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THE FEDERAL COURTS. LEAST DANGEROUS BRANCH OR IMPERIAL JUDICIARY?. THE 2000 PRESIDENTIAL ELECTION. FOUGHT IN A SERIES OF COURT BATTLES RANGING FROM CIRCUIT COURTS, U.S. DISTRICT COURTS ALL THE WAY UP TO THE U.S. SUPREME COURT.

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the federal courts

THE FEDERAL COURTS

LEAST DANGEROUS BRANCH OR IMPERIAL JUDICIARY?

the 2000 presidential election
THE 2000 PRESIDENTIAL ELECTION
  • FOUGHT IN A SERIES OF COURT BATTLES RANGING FROM CIRCUIT COURTS, U.S. DISTRICT COURTS ALL THE WAY UP TO THE U.S. SUPREME COURT.
  • CONVERVATIVE JUSTICE SCALIA SEEMED PREDISPOSED WHILE HEARING THE CASE TO ASSIST BUSH’S ATTORNEY DURING THE TRIAL SUMMATION.
  • THE COURTS ARE POLITICALLY POWERFUL
  • JUDGES ARE NOT APOLITICAL; THEIR DECISIONS ARE INFLUENCED BY THEIR POLITICAL BIAS.
  • *SINCE JUDGES ARE NOT ELECTED AND ACCOUNTABLE TO THE PEOPLE, WHAT DOES THE SHIFT IN POWER MEAN FOR AMERICAN DEMOCRACY?
the judicial process
THE JUDICIAL PROCESS
  • COURTS HAVE TAKEN OVER FROM KINGS THE POWER TO SETTLE CONTROVERSIES BY HEARING THE FACTS ON BOTH SIDES AND DECIDING WHICH SIDE POSSESSES THE GREATER MERIT.
  • JUDGES MUST HAVE A BASIS FOR THEIR AUTHORITY.
    • CONSTITUTION AND THE LAW
cases and the law
CASES AND THE LAW
  • CRIMINAL LAW
    • GOVERNMENT CHARGES AN INDIVIDUAL FOR VIOLATING A STATUTE THAT HAS BEEN ENACTED TO PROTECT THE PUBLIC HEALTH, SAFETY, MORALS OR WELFARE.
    • PLAINTIFF=GOVERNMENT, DEFENDANT=INDIVIDUAL BEING CHARGED
  • CIVIL LAW
    • DISPUTES AMONG INDIVIDUALS OR BETWEEN INDIVIDUALS AND THE GOVERNMENT WHERE NO CRIMINAL VIOLATION IS CHARGED.
      • CONTRACTS AND TORTS
      • THE PLAINTIFF CHARGES THAT THEY HAVE SUFFERED BECAUSE OF ANOTHER’S VIOLATION OF A SPECIFIC AGREEMENT BETWEEN THE TWO.
slide6
(CON.)
  • TYPICAL TORT CASE: ONE INDIVIDUAL CHARGES THAT HE OR SHE HAS BEEN INJURED BY ANOTHER’S NEGLIGENCE OR MALFEASANCE.
    • MEDICAL MALPRACTICE SUIT.
    • CIVIL CASES ARE DECIDED BASED ON THE APPLICATION OF STATUTES (LAWS) AND LEGAL PRECEDENTS (PRIOR DECISIONS)
    • PRECEDENTS APPLICATION ARE APPLIED UNDER THE DOCTRINE OF STARE DECISIS, “LET THE DECISION STAND”
slide7
(CON.)
  • PUBLIC LAW
    • WHEN A PLAINTIFF OR DEFENDANT IN A CIVIL OR CRIMINAL CASE SEEKS TO SHOW THAT THEIR CASE INVOLVES THE POWERS OF GOVERNMENT OR RIGHTS OF CITIZENS AS DEFINED UNDER THE CONSTITUTION OR BY STATUTE.
      • WHAT BEGINS AS AN ORDINARY CRIMINAL CASE MAY ENTER THE REALM OF PUBLIC LAW IF A DEFENDANT CLAIMS THAT HIS OR HER CONSTITUIONAL RIGHTS WERE VIOLATED BY THE POLICE.
      • AN INDIVIDUAL MAY ASSERT THAT THE GOVERNMENT IS VIOLATING A STATUTE OR ABUSING ITS POWER UNDER THE CONSTITUTION.
        • EMMINENT DOMAIN
the organization of the court system
THE ORGANIZATION OF THE COURT SYSTEM
  • TYPES OF COURTS
    • FEDERAL
    • STATE
      • OVER 99% OF ALL COURT CASES ARE HEARD IN STATE COURTS
      • THE MAJORITY OF CRIMINAL CASES INVOLVE VIOLATIONS OF STATE LAWS
      • IF A CASE IS BROUGHT TO TRIAL IT WILL BE TRIED IN A STATE TRIAL COURT
      • CASES MAY PROCEDE TO STATE APPELATE COURTS AND STATE SUPREME COURTS.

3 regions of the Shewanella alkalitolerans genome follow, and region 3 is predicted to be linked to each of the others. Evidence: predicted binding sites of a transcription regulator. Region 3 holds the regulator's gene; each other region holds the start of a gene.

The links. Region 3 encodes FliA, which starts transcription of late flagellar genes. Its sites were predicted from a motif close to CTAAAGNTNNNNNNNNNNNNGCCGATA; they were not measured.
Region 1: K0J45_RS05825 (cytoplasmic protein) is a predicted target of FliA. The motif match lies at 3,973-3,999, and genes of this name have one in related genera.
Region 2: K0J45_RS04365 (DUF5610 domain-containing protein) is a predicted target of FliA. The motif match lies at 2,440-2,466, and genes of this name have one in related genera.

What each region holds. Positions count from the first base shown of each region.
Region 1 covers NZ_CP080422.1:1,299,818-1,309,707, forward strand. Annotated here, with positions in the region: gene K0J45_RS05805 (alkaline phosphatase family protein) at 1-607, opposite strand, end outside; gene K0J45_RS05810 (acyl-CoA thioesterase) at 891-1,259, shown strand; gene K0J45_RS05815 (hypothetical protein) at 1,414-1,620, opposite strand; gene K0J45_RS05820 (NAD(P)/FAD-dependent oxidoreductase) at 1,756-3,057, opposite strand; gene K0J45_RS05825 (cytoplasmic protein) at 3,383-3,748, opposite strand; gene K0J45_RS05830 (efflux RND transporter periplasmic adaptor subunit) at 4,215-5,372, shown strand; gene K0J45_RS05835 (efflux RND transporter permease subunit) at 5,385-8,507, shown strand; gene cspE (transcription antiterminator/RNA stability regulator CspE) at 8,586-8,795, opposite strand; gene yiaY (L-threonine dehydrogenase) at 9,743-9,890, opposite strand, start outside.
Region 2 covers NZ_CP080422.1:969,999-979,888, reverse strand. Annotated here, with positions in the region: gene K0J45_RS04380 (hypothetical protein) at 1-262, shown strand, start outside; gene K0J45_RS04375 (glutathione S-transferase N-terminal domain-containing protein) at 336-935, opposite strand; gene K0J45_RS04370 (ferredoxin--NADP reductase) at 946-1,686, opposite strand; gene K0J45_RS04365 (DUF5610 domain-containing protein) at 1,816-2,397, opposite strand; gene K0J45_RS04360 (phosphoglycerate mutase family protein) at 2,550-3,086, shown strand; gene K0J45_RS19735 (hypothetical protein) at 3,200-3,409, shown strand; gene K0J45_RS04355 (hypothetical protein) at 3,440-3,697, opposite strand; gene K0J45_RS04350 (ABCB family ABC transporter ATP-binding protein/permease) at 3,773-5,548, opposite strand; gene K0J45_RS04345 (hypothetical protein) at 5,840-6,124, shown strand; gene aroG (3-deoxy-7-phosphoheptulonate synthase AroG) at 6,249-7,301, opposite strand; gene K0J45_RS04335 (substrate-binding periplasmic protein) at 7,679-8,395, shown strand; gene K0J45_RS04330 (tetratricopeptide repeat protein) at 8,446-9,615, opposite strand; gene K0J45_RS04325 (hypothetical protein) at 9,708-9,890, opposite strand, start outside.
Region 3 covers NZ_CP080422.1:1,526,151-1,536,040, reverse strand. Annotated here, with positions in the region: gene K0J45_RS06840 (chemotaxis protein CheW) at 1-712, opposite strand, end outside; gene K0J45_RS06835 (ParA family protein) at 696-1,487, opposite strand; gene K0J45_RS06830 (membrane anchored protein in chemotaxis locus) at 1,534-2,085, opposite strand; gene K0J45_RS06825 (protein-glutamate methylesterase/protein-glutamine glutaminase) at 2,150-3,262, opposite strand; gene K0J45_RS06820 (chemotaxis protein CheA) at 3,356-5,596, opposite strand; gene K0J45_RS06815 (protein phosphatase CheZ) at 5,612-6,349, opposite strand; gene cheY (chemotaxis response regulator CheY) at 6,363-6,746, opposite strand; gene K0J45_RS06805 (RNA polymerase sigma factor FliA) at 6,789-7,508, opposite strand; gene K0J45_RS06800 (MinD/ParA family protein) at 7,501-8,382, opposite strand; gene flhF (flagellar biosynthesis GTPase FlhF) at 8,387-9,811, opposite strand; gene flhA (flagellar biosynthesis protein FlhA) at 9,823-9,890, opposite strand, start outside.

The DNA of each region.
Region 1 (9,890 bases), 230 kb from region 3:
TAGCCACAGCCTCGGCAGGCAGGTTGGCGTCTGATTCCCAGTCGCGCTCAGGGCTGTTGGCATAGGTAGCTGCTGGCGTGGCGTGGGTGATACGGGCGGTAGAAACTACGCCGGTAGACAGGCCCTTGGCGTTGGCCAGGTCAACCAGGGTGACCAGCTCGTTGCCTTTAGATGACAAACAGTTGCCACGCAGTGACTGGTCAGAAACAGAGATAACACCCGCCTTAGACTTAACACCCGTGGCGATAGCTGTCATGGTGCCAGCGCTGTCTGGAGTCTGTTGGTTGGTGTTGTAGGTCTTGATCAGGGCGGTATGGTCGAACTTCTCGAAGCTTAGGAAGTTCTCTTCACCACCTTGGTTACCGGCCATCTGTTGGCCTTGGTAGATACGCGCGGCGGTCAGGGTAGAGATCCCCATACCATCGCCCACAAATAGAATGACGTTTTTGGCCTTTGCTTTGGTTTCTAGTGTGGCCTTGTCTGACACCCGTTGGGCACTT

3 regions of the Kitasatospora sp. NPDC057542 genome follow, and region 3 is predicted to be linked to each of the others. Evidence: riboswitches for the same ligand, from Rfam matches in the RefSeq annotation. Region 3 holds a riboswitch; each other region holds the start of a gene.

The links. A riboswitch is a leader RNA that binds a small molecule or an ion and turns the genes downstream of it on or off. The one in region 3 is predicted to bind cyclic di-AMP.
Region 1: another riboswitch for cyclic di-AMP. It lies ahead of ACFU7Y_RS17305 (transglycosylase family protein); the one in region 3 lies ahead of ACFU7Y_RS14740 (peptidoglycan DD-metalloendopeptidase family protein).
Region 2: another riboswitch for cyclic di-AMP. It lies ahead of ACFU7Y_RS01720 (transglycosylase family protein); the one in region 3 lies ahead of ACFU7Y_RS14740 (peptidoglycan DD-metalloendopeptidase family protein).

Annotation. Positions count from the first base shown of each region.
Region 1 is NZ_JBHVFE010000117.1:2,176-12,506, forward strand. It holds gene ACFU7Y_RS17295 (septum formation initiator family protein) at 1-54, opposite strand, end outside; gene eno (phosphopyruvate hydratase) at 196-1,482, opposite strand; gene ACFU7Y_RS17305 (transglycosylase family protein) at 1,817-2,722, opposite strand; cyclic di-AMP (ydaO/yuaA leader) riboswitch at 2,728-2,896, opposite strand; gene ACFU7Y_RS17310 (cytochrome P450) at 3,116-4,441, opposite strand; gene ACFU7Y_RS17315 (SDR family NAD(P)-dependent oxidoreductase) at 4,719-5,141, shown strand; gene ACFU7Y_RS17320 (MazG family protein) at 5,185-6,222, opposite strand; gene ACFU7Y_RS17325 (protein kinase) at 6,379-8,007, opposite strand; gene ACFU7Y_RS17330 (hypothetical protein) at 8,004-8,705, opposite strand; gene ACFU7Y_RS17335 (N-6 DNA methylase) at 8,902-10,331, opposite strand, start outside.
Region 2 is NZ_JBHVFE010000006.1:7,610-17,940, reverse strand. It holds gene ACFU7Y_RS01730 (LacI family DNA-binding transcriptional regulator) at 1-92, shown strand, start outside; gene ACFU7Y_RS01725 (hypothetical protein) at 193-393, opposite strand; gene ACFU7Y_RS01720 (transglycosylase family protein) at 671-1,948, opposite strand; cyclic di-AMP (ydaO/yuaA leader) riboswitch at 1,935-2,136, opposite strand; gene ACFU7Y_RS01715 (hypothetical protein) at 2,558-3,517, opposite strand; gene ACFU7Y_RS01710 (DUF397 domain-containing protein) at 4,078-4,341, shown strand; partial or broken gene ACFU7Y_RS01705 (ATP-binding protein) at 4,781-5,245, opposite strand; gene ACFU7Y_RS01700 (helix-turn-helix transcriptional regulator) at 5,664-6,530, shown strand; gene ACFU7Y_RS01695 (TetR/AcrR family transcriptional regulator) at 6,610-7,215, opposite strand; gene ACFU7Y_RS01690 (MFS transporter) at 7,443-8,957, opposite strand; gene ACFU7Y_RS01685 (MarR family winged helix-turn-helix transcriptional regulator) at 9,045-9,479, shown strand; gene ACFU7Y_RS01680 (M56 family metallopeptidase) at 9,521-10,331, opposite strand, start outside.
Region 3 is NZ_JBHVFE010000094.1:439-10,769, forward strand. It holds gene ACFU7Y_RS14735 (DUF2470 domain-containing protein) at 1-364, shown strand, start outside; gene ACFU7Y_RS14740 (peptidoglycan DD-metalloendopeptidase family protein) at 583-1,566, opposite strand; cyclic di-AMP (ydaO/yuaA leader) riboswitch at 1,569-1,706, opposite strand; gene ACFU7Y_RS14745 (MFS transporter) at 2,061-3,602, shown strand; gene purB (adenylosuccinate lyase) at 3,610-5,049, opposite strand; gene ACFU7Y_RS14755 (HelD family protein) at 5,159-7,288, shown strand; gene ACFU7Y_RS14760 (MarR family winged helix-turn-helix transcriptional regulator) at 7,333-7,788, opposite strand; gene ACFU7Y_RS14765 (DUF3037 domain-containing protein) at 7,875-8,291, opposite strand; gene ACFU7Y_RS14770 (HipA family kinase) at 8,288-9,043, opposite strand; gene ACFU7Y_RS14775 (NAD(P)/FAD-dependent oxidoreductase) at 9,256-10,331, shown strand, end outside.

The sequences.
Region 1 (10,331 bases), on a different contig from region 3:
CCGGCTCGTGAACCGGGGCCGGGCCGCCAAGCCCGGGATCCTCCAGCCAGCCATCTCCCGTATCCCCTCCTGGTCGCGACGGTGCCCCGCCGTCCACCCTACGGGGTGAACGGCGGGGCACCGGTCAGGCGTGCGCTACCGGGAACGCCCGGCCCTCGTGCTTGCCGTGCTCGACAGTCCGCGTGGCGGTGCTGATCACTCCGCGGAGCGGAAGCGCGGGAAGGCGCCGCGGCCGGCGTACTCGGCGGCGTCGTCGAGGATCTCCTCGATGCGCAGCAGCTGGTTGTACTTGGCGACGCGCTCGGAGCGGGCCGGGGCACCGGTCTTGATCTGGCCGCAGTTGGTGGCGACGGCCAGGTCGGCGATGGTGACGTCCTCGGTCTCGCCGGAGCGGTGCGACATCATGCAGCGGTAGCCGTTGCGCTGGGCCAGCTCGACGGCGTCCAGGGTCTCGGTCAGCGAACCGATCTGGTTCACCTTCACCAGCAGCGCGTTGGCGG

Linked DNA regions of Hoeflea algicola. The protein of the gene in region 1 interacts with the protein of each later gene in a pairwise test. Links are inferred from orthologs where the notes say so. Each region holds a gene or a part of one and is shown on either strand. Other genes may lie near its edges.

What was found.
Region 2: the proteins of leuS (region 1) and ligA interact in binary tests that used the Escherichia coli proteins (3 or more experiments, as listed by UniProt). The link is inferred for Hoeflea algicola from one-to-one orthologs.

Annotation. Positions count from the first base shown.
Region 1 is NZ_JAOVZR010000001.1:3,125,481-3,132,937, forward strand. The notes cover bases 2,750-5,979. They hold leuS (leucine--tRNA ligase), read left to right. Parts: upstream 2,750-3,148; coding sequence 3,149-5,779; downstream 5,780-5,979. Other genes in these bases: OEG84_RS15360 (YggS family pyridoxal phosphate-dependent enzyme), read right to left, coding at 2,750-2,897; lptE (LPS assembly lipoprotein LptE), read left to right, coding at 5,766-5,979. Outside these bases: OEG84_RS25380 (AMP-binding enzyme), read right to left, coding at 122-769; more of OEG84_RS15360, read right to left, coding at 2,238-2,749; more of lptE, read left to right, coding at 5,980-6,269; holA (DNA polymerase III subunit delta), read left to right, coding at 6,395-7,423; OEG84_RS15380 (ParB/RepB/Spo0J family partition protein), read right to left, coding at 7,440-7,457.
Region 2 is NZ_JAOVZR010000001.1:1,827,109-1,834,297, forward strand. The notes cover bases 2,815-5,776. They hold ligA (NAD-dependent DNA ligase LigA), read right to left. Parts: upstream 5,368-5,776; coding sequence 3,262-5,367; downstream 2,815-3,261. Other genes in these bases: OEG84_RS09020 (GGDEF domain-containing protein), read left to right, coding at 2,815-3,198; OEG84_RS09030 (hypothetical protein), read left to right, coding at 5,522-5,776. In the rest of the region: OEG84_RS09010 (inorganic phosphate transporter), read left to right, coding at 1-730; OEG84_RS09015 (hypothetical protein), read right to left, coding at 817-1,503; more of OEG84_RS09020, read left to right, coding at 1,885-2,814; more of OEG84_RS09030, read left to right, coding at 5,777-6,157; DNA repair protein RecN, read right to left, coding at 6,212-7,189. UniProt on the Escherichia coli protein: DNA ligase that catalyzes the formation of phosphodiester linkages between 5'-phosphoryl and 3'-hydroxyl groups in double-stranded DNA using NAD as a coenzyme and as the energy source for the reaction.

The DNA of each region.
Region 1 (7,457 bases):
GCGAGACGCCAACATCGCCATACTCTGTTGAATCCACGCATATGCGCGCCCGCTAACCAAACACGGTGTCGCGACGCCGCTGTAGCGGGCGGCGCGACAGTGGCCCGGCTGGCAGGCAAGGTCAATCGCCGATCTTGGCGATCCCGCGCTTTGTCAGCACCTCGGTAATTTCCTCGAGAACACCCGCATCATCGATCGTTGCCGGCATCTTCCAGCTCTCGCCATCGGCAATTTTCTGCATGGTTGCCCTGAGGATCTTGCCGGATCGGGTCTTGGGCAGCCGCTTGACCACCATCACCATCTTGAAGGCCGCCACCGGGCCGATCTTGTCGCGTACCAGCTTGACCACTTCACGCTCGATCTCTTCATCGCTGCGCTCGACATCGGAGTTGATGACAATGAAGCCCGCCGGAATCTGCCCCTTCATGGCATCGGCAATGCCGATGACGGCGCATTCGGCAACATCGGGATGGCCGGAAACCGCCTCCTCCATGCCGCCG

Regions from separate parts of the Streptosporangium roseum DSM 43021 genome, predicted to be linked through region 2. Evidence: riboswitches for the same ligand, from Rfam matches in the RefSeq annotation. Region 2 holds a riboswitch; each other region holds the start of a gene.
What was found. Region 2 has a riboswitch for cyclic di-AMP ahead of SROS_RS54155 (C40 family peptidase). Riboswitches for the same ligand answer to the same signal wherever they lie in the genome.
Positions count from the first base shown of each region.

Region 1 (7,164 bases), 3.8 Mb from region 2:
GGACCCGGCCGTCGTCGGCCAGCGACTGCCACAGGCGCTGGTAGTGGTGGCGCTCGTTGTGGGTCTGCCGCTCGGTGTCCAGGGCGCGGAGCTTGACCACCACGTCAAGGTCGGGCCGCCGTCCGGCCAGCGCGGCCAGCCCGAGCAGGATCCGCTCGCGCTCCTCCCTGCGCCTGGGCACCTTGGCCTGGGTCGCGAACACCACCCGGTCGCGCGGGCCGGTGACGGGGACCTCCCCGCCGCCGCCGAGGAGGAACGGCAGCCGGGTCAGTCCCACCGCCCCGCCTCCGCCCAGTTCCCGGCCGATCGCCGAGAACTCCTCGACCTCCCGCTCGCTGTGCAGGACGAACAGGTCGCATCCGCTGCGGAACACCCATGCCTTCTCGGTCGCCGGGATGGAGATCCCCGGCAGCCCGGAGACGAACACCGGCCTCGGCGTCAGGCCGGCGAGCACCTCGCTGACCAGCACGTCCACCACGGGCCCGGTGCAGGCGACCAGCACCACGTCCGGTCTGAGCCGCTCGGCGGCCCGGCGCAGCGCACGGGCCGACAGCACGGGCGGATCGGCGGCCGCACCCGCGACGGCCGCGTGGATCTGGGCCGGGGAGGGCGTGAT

• THE SAME PROCESS IS FOLLOWED IN CIVIL COURT CASES.
      • *MOST CASES ARE SETTLED PRIOR TO A TRIAL THROUGH THE PROCESSS CALLED A PLEA BARGAIN.
slide9
(CON.)
  • THE U.S. MILITARY OPERATES ITS OWN COURT SYSTEM UNDER THE UNIFORM CODE OF MILITARY JUSTICE, WHICH GOVERNS BEHAVIOR OF MEN AND WOMEN IN THE ARMED SERVICES.
  • ON RARE INSTANCES THE GOVERNMENT HAS CONSTITUTED SPECIAL MILITARY TRIBUNALS TO HEAR CASES DEEMED INAPPROPRIATE FOR THE CIVIL COURTS.
    • NAZI WAR CRIMINALS, TERRORISTS
federal jurisdiction
FEDERAL JURISDICTION
  • CASES ARE HEARD IN FEDERAL COURTS IF THEY INVOLVE FEDERAL LAW, TREATIES WITH OTHER NATIONS OR THE U.S. CONSTITUTION.
  • THESE AREAS CONSTITUTE JURISDICTION OF THE FEDERAL COURTS.
  • IN ADDITION ANY CASE IN WHICH THE U.S. GOVERNMENT IS A PARTY.
slide11
(CON.)
  • HEARING APPEALS FROM STATE-LEVEL COURTS.
    • AN APPEAL FROM A COURT MAY BE HEARD IF THOSE CONVICTED FEEL THAT THE CONVICTION WAS REACHED BASED UPON AN UNCONSTITUTIONAL ACTION BY THE STATE.
    • APPEALS ARE HEARD IF IT IS DETERMINED THAT THE CASE HAS MERIT AND ALL OTHER POSSIBLE REMEDIES WITHIN THE STATE COURTS HAVE BEEN EXHAUSTED.
    • STATE SUPREME COURT RULINGS MAY BE APPEALED TO THE U.S. SUPREME COURT.
slide12
(CON.)
  • LESS THAN 1% OF THE COURTS BUSINESS ARE CASES HEARD IN THE FEDERAL DISTRICT COURTS.
  • THIS IS A SUBSTANTIAL INCREASE OVER THE LAST 40 YEARS, IN LIGHT OF THE FACT THAT CONGRESS HAS MADE MANY CRIMES FEDERAL OFFENCES.
the importance of federal court cases
THE IMPORTANCE OF FEDERAL COURT CASES.
  • ALTHOUGH FEW CASES ARE HEARD BY THE FEDERAL COURTS, THEY ARE IMPORTANT BECAUSE:
    • THE POWERS AND LIMITATIONS OF THE NATIONAL GOVERNMENT ARE TESTED
    • THEIR POWER TO REVIEW THE DECISIONS OF THE STATE COURTS,THE FEDERAL LAWS THAT GOVERN ALL AMERICANS ARE INTERPRETED AND THEIR MEANING AND SIGNIFICANCE ARE ESTABLISHED.
the lower federal courts
THE LOWER FEDERAL COURTS
  • THE FEDERAL DISTRICT COURTS ARE TRIAL COURTS OF GENERAL JURISDICTION.
  • THEIR CASES ARE INDISTINGUISHABLE FROM CASES IN THE STATE TRIAL COURTS.
  • 89 DISTRICT COURTS IN THE 50 STATES PLUS ONE IN D.C.AND ONE IN PUERTO RICO AND THREE TERRITORIES.
  • DISTRICT JUDGES ARE ASSIGNED TO DISTRICT COURTS ACCORDING TO THE WORKLOAD.
lower federal courts con
LOWER FEDERAL COURTS (CON.)
  • FEDERAL DISTRICT COURTS ARE ESSENTIALLY THE SAME AS LOWER STATE COURTS EXCEPT PROCEDURES ARE STRICTER.
    • GRAND JURY
    • TWELVE MEMBER TRIAL JURY
    • UNANIMOUS VERDICT
the appellate courts
THE APPELLATE COURTS
  • 10% OF LOWER COURT CASES ARE ACCEPTED FOR REVIEW BY THE FEDERAL APPEALS COURTS AND BY THE SUPREME COURT.
  • 12 JUDICIAL CIRCUITS
  • EACH HAS A U.S. COURT OF APPEALS.
  • EXCEPT FOR CASES SELECTED BY THE SUPREME COURT, DECISIONS MADE BY THE APPEALS COURT ARE FINAL.
  • EACH COURT OF APPEALS HAS FROM THREE TO FIFTEEN PERMANENT JUDGESHIPS, DEPENDING ON THE WORKLOAD OF THE CIRCUIT.
  • THREE JUDGES NORMALLY DECIDE APPEALS.
the supreme court
THE SUPREME COURT
  • ONE CHIEF JUSTICE
  • EIGHT ASSOCIATE JUSTICES
  • ALL JUSTICES ARE EQUAL IN POWER